To further validate the high-confidence RALY-regulated alternative splicing events, AS ratio change between RALY overexpression and control cells contrasted by a custom pipeline, a total of 645 RASEs were identified, including 187 IR and 485 NIR RASEs. Among these RASEs, the number of A3SS, A5SS, IntronR, and ES was comparatively high (Fig. 6A). In the aggregate, 637 genes attributed to these RASEs had been identified as RALY-regulated alternative splicing genes after mapping and counting. These results showed that RALY regulated the alternative splicing events in HeLa cells. Eight genes were overlapping between DEGs and RASEs (Fig. 6B). And identified eight such genes: CCDC17, RP11-610P16.1, RP11-91A18.4, MYH16, CTD-2587H24.5, IFIT1, LAMC2, PAK6. The GO biological process analysis showed that the overlapped gene mainly enriched in response to the virus, defense response to the virus, cytokine-mediated signaling pathway, negative regulation of protein binding, regulation of transcription, DNA-dependent, apoptotic process, mitotic cell cycle. Enriched KEGG pathway included those involved in Focal adhesion, T cell receptor signaling pathway, Axon guidance. These data indicated that upregulation of RALY expression level had affected the alternative splicing of DEGs annotated with the immune/inflammatory response.

Fig. 6: Validation of RALY regulated splicing events.
figure 6

A classification of different AS types regulated by the RALY. B overlap analysis between RALY regulated genes and splicing genes. C The Top 10 GO biological process analysis. D The Top 10 KEGG functional pathway of splicing gene. E ASEs in HNRNPUL. F ASEs in GABPB1. G ASEs in HMGB1. The IGV-sashimi plots showing the alternative splicing changes that occurred in the control or RALY overexpression HeLa cells. The results for ZNF638, HNRNPUL1, GABPB1, HMGB1, CTNND1, E4F1, ZSCAN32, SPOCD1, VEZF1, and ETV1 are presented. RNA-seq quantification and RT-PCR validation of alternative splicing regulation are shown at the bottom. *P < 0.05, **P < 0.01.

To investigate the function of RASGs, we performed GO analysis, and there were 203 RASGs enriched in protein binding and 67 RASGs with DNA binding. Furthermore, the RASGs enhanced in GO biological process, including transcription DNA dependent, regulation of transcription from RNA polymerase II promoter, regulation of RNA splicing, cell proliferation, gene expression, regulation of translational (Fig. 6C). The enriched pathways include the peroxisome, Nucleotide excision repair, Metabolic pathways (Fig. 6D). To further investigate the function of RALY overexpression on alternative splicing events, 8 RASEs had analyzed by qPCR, and the changes in the ratio of 8 RASEs in qPCR were consistent with the RNA-Seq results (Fig. 6E). These RASEs occurred in ZNF638, HNRNPUL1, GABPB1, HMGB1, CTNND1, E4F1, ZSCAN32, SPOCD1, VEZF1, and ETV1.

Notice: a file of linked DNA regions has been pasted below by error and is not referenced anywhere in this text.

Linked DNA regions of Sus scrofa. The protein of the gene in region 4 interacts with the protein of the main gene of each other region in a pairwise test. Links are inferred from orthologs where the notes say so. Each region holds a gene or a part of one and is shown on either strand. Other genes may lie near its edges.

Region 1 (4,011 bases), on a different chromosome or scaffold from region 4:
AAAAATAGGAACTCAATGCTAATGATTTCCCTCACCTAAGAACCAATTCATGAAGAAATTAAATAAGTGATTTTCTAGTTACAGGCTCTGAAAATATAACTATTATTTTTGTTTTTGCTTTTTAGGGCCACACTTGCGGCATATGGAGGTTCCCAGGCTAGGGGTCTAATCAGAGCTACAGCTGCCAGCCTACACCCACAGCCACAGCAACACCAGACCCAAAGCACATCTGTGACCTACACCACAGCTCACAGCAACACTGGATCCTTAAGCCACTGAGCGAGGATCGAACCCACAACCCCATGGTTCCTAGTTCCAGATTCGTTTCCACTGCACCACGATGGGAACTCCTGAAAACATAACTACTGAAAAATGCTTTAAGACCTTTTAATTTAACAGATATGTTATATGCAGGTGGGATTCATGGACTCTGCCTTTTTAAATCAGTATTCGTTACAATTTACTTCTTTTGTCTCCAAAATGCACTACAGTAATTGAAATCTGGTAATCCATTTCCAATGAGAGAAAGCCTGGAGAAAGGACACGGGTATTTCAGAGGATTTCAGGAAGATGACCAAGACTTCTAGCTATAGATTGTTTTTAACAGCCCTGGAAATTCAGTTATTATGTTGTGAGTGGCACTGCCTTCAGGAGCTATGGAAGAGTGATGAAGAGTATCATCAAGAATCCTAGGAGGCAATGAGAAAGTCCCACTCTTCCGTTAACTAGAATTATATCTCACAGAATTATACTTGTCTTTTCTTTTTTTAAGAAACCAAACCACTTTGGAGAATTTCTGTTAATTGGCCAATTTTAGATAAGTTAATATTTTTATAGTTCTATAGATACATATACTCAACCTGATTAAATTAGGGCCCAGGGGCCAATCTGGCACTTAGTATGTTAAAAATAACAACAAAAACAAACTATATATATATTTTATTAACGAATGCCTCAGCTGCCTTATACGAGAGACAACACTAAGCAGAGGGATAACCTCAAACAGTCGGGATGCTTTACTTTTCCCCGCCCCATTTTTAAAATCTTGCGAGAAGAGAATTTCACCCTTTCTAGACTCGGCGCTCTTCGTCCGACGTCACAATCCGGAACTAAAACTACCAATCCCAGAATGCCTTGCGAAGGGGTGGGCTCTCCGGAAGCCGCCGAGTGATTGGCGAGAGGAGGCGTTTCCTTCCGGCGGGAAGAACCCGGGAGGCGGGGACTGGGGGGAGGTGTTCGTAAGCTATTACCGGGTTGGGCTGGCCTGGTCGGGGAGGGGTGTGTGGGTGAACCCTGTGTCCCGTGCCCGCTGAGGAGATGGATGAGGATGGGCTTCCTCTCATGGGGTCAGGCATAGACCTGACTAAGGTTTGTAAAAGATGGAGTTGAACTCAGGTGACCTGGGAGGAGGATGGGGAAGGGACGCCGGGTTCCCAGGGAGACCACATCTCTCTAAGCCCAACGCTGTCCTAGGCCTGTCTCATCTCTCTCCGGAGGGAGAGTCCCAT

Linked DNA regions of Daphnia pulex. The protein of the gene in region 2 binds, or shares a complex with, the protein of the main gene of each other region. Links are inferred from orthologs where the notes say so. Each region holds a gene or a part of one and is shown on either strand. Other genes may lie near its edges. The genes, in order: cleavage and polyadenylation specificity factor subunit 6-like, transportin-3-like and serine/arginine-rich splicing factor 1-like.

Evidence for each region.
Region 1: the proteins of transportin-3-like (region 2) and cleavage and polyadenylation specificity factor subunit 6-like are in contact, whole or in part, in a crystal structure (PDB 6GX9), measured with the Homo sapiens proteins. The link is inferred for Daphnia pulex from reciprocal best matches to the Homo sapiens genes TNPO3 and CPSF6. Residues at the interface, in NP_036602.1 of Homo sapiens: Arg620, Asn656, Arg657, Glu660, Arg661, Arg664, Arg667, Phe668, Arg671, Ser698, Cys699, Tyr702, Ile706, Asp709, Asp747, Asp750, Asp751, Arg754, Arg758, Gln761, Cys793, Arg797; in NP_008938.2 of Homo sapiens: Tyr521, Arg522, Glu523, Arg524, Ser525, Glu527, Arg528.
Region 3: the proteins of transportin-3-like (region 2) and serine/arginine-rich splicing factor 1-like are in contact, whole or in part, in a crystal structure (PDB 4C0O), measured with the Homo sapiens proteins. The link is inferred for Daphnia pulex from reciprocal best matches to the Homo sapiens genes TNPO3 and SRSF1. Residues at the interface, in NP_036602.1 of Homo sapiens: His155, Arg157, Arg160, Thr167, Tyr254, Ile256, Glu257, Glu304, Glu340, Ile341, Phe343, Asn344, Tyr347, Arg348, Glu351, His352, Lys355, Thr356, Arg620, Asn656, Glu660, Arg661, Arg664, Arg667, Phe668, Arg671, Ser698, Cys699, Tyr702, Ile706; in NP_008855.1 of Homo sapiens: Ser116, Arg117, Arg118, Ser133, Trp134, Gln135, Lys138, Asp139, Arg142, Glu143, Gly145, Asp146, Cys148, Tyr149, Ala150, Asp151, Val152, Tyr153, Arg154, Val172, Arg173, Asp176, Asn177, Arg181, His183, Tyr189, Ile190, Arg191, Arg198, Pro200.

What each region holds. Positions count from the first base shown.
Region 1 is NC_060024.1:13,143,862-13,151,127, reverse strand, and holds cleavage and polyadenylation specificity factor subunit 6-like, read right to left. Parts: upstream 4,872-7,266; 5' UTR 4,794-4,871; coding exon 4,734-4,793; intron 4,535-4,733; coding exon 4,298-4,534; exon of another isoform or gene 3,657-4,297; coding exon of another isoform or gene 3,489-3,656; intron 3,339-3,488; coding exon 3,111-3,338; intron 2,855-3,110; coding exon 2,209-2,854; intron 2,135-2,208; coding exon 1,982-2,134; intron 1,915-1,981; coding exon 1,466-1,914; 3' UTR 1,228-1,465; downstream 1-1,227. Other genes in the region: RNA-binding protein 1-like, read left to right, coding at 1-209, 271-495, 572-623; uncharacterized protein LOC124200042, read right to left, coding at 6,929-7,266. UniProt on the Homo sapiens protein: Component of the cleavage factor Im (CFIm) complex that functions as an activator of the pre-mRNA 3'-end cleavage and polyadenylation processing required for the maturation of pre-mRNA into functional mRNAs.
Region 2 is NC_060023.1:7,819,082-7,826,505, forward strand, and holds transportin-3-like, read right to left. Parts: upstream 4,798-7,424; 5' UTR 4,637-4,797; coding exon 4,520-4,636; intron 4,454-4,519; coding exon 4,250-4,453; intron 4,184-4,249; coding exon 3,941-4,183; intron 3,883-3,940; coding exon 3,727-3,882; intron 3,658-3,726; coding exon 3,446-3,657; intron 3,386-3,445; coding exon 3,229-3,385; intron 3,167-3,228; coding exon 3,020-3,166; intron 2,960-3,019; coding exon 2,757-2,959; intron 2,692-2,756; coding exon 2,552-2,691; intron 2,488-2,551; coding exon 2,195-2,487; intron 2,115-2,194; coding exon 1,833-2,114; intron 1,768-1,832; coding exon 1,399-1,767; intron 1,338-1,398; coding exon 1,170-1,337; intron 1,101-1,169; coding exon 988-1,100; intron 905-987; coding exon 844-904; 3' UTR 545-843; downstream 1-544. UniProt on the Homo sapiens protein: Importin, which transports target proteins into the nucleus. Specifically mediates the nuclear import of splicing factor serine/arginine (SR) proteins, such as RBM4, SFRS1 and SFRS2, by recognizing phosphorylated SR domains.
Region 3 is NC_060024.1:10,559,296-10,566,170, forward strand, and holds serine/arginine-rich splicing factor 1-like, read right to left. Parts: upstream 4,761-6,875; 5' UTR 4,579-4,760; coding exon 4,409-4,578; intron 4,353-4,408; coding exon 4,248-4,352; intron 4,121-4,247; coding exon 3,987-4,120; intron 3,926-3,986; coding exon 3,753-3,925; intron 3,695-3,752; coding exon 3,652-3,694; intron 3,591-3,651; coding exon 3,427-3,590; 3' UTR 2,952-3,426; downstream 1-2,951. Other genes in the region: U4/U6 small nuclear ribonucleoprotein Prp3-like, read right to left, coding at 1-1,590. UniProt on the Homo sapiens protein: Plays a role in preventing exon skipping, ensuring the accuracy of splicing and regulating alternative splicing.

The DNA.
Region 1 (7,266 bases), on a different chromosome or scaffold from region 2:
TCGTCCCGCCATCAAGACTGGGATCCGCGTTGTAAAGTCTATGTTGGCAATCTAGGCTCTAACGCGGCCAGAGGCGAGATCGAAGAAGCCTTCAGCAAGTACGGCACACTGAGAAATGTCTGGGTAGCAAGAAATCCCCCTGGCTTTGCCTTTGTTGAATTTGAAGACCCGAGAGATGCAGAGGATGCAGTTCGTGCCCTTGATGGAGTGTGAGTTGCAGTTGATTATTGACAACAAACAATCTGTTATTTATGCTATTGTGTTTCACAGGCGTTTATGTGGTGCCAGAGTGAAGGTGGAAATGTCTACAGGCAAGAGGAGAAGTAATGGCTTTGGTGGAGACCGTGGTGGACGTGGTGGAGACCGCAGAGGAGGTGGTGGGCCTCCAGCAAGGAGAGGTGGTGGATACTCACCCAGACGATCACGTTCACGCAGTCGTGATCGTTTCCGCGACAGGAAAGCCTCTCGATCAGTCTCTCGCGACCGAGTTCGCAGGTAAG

Alternative splicing is a ubiquitous regulatory mechanism of gene expression; in precursor mRNA, various splice sites had selected to generate functionally distinct mRNA and protein variants [28], which widely expand metazoan genomes’ functional and regulatory ability [15]. The dysregulation of cancer-associated splice variants may play a critical role in cancer cellular behavior, including cellular proliferation and cellular death it is a potential target for therapeutic intervention [29]. As reported, alternative splicing mediated cervical cancer oncogenesis, indicating the novel therapeutic target for the treatment of cervical cancer [30]. We found that the overexpression of RALY inhibited cell proliferation and impacted the expression of immune-inflammatory response-related genes at the transcript level, and involved regulating transcription factors activity. These data indicated that RALY promoted the immune response gene expression through transcriptional regulatory mechanism correlated with RNA binding activity.

RALY has upregulated various types of tumors. Its downregulation reduces cell proliferation [16]. However, another study reported that the increased level of RALY promoted proliferation, migration, and invasion abilities in HCC cells [15]. These results indicated that RALY is a tumorigenesis oncogene in mammalian cells. Notably, our data also revealed that RALY overexpression inhibited cell proliferation in HeLa cells, inconsistent with previous reports. And the transcriptome analysis revealed that RALY changed the expression of proliferation and immune/inflammatory-related genes. Furthermore, the FOS and FOSB, which belong to the Fos family of AP-1 transcription factors, inhabited RALY-OE cell lines. As reported, the FOS and FOSL1 were involved in regulating genes governing progression by the cell cycle and, consequently, are both associated with promoting proliferation [31, 32]. As reported, FOSL is a critical mediator in cancer cell EMT/MET plasticity. These results together indicated that RALY involved the proliferation biological process via regulation of the alternative splicing and transcriptor factors of FOS in HeLa cells.